Doris Lessing has won the Nobel Prize for Literature. At 88 years of age she is the oldest winner of the prize. Contrast that with Kiran Desai, at 35 the youngest winner of the Booker Prize (last year). Of course, Lessing has been waiting awhile, as she published her most famous book, The Golden Notebook, in 1962, when she was 43 (if my math is correct!). [picture at left is Lessing in 1962]

The Swedish Academy, in their Nobel citation, referred to The Golden Notebook:
“The burgeoning feminist movement saw it as a pioneering work and it belongs to the handful of books that informed the 20th century view of the male-female relationship.”
In my youth the book had the aura of the forbidden - 'Is it naughty?!' (all naughty things seemed to have colour: Forever Amber, I Am Curious Yellow, Dress Her In Indigo and all the other colourful John D. MacDonald pulp fiction). In the homes of my parents' friends it was kept on the very top bookshelf along with Portnoy's Complaint, The Female Eunuch (with the scary female torso cover), Erica Jong, Henry Miller, D. H. Lawrence and other dangerous folks.

It was a
musing (okay, and a little disappointing) to find out years later that The Golden Notebook was/is a feminist classic, a pioneer in its examination of female identity, a serious, complex, innovative literary work with interwoven narratives and unusual structure - perhaps "frank" for 1962, but certainly not "naughty". I believe I figured this out when I read Lessing's much-anthologized story, "To Room Nineteen" in university (published in 1963). I re-read it today and it is still a stunner of a story: a woman trapped in marriage and family retreats to a rented room for a time, but can't really escape in the end. [You can find it in The Norton Anthology of Short Fiction here at the Library]. [picture at left, Lessing in 2006]

The New York Times has an impressive treasure trove of Lessingiana [here], including audio of her reading and answering questions at NYC's 92nd St. Y in 1994, pluse NYT reviews of many of her books.

Wednesday, October 10, 2007

Spook Country

William Gibson, the man who invented cyberpunk in his classic novel, Neuromancer, and coined the term "cyberspace" reads from his excellent new novel, Spook Country, in Edmonton: 7:30 pm Wednesday October 10 @ the Telus Word of Science (aka Odyssium). Tickets are $10 adults, $8 not adults (with over 6.5 million copies of Neuromancer sold since 1984, perhaps the fee is a fundraiser?).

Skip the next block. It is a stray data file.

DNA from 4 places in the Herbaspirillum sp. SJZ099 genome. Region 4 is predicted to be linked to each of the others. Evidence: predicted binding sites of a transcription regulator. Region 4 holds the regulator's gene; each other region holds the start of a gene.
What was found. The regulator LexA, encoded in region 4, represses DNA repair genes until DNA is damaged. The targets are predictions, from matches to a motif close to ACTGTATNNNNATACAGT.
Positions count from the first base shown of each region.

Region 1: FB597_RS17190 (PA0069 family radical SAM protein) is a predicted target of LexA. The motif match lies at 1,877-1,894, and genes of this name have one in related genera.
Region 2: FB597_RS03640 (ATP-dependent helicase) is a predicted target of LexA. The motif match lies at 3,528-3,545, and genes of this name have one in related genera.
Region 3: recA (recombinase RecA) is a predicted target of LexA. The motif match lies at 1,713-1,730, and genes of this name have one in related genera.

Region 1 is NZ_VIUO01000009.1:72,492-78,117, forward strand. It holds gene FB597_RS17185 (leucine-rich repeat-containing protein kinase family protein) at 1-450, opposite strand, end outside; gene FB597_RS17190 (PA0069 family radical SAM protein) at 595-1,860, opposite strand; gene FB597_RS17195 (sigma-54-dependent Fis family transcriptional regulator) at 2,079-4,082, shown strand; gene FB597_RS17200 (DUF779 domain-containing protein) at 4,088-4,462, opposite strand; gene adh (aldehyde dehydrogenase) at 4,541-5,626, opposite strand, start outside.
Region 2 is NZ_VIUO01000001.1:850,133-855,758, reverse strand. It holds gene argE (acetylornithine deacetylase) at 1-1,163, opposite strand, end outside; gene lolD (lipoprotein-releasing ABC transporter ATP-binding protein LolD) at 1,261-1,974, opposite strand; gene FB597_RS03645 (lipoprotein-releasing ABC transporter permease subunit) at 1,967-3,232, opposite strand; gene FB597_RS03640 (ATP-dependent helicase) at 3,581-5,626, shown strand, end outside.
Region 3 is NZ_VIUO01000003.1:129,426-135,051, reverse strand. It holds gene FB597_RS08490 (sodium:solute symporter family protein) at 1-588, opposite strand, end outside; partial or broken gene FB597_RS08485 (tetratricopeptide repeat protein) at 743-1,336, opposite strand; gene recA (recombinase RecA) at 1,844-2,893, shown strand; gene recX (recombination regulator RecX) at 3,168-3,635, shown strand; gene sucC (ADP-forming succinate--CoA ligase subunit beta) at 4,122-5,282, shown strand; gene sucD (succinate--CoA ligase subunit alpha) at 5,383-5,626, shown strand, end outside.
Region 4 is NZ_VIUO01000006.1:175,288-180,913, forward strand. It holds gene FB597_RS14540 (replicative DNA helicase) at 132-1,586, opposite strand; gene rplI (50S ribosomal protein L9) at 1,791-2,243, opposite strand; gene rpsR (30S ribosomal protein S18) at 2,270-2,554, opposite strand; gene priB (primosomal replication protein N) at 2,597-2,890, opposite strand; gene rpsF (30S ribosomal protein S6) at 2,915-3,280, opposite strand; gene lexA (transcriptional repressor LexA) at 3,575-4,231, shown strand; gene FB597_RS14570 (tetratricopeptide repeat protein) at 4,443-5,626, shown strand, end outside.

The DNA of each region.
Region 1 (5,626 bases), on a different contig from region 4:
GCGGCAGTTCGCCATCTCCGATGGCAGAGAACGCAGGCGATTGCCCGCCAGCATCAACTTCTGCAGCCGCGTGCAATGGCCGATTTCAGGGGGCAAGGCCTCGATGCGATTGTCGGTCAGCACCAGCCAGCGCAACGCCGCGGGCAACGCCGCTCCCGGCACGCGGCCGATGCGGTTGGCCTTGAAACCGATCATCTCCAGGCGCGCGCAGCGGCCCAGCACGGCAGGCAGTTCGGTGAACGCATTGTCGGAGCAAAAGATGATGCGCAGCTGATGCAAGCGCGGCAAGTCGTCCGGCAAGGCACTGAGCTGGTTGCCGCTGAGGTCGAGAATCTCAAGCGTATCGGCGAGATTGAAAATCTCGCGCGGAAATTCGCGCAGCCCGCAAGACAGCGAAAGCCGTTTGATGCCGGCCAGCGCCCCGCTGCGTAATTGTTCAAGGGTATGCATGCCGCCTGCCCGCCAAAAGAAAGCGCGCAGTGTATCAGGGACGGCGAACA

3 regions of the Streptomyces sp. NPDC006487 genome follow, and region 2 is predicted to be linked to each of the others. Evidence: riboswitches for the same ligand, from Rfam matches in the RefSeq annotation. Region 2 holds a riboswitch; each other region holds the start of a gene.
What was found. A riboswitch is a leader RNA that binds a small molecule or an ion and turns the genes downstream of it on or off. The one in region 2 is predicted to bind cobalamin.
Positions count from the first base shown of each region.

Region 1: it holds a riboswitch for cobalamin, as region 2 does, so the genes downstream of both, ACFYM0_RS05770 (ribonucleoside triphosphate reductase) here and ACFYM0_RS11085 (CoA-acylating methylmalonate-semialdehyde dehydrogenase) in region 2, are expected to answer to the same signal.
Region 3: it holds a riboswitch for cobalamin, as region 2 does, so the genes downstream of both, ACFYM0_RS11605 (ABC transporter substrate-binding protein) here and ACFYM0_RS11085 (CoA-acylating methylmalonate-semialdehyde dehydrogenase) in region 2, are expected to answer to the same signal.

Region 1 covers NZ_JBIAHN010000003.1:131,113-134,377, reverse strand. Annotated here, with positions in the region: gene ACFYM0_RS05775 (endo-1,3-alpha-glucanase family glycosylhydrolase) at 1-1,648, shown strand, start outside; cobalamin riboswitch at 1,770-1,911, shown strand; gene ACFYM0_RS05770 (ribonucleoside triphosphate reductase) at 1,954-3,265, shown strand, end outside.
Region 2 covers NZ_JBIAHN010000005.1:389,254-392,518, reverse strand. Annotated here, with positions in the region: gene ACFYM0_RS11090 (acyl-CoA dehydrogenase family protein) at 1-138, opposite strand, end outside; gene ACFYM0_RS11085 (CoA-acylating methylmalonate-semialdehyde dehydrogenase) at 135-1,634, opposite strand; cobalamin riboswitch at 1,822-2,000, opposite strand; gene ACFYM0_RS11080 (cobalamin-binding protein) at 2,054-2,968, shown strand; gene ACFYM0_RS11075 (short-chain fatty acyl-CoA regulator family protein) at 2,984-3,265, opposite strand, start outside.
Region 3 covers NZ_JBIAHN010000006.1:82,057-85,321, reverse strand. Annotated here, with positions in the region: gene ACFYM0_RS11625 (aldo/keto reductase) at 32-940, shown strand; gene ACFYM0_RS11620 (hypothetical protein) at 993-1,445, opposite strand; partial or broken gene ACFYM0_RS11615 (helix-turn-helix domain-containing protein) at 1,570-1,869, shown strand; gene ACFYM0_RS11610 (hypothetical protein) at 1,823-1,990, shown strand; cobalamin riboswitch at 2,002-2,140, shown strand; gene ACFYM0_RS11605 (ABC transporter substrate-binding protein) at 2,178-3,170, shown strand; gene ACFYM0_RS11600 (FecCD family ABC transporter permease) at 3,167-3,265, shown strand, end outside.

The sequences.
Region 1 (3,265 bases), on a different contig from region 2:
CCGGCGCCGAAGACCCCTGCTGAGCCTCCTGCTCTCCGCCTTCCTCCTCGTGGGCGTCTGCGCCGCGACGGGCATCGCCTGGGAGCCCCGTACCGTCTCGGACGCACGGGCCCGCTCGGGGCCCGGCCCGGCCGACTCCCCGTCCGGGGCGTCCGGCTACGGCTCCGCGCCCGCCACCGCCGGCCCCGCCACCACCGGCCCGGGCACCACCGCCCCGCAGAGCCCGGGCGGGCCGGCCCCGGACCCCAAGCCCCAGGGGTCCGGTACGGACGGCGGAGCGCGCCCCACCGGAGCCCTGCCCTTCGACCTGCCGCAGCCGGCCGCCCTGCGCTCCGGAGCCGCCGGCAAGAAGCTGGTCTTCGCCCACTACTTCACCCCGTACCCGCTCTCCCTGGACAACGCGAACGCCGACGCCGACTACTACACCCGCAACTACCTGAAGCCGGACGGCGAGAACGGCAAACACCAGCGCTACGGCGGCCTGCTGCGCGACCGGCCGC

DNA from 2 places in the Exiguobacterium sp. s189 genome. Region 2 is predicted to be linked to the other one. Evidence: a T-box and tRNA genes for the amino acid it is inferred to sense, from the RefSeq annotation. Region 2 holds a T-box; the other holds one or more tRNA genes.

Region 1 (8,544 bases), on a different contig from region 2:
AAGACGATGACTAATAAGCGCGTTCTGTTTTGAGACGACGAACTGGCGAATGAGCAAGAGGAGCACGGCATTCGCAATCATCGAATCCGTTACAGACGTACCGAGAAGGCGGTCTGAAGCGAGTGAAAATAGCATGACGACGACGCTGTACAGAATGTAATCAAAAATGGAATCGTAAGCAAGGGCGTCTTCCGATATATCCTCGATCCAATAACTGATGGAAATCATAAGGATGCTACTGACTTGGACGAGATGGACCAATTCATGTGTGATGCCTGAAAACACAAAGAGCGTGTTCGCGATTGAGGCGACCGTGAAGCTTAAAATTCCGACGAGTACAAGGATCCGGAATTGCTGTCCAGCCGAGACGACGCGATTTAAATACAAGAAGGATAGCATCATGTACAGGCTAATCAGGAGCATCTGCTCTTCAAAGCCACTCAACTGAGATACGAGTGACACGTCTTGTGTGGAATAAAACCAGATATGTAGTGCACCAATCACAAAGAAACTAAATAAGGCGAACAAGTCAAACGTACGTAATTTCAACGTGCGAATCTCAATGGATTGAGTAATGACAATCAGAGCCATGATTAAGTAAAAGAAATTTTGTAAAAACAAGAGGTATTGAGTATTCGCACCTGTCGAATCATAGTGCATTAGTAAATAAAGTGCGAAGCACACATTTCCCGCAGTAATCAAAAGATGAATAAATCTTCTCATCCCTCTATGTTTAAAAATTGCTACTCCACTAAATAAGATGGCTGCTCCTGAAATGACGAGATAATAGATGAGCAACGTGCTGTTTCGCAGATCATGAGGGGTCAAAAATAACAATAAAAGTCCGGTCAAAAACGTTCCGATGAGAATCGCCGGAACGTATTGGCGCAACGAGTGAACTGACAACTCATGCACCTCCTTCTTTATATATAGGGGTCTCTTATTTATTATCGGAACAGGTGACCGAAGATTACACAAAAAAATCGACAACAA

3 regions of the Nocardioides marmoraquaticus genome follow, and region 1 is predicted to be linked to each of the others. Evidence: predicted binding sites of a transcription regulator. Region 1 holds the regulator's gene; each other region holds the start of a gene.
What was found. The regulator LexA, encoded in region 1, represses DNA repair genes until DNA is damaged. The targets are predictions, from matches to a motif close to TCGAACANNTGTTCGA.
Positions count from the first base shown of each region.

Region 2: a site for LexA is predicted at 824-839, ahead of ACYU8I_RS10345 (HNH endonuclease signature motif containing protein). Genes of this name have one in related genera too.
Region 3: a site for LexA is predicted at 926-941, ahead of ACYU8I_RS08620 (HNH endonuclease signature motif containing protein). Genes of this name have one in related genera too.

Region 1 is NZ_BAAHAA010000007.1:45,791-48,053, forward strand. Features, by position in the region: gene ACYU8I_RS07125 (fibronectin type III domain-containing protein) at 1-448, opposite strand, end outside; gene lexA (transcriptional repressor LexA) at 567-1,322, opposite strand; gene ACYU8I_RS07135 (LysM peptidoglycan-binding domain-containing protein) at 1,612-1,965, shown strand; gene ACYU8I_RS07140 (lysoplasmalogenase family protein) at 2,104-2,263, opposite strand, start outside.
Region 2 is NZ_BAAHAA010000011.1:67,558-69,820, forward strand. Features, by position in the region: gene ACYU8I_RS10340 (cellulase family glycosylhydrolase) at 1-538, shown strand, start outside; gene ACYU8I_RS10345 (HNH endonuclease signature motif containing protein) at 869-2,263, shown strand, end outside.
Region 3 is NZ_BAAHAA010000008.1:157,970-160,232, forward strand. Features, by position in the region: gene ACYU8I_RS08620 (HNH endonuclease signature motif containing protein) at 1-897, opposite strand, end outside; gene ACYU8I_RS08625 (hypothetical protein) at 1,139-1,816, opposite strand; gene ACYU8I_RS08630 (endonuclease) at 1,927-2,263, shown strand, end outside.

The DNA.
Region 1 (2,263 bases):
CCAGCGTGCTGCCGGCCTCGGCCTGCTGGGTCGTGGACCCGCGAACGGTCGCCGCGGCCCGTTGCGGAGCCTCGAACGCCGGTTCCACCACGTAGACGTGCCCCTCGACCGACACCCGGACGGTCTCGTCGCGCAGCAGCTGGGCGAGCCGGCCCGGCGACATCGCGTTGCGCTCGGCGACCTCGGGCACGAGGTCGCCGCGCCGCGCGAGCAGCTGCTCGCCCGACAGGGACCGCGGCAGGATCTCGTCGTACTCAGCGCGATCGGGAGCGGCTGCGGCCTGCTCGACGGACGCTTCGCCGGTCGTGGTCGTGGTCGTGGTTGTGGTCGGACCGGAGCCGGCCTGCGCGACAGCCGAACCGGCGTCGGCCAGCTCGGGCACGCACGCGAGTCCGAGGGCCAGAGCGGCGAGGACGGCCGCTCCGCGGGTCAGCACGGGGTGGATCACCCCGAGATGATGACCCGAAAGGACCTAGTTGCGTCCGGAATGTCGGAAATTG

The Wars

Back in the day my favourite Calgary bashing joke was:
Q: What's the difference between Calgary and yogurt?
A: Yogurt has culture.
Calgarians still seem obsessed with making money and buying giant vacation homes, but I'll admit, begrudgingly, that there are many cultural bright spots in that striving city to the south. The Calgary Folk Fest has given big sister Edmonton Folk Fest a run for most-interesting lineup the last few years. Calgary Opera has commissioned and produced two new Canadian operas (Filumena in 2003, Frobisher in 2007). The new Sled Island Festival showed the vibrancy of Calgary's music scene, as did Chad VanGaalen's nomination for the Polaris Prize. Calgary's literary festival, WordFest, has become one of Canada's largest while Edmonton's LitFest still struggles. And while Edmonton is still a theatre town par excellence, the Calgary theatre scene is quite healthy and interesting.

Down in Calgary for turkey last weekend, I attended Theatre Calgary's world premiere production of The Wars. This is a theatrical adaptation of Timothy Findley's classic Great War novel, The Wars, written and directed by Dennis Garnhum. Apparently this production is Theatre Calgary's first premiere since 1988, and it is a big production, with many actors and a complex set. Their gamble paid off, with sell-outs for the entire run. The play is spectacular, including a show-stopping scene when soldiers undergo a gas attack: the clouds of gas creep and pour from the back of the stage down into stage front, spilling off the stage and dissipating when the gas hits the heat from the audience.

As a play? Hmm. Adapting a beloved novel is always dicey. The book is always better than the film is the cliché. But The Wars was adapted by Findley himself into a feature film in 1983, so Garnhum had one path to emulate (or avoid). I think the play did work, but perhaps not as well for those in the audience who love the book. The novel is complex, the play is straightforward. In the novel Robert Ross is much more morally ambiguous. He's grey as the mud of Flanders. But in the play Ross is a hero, full stop, and the choices he makes are clearly heroic. And some of the most "dramatic" (and controversial) episodes in the novel are left out of the play.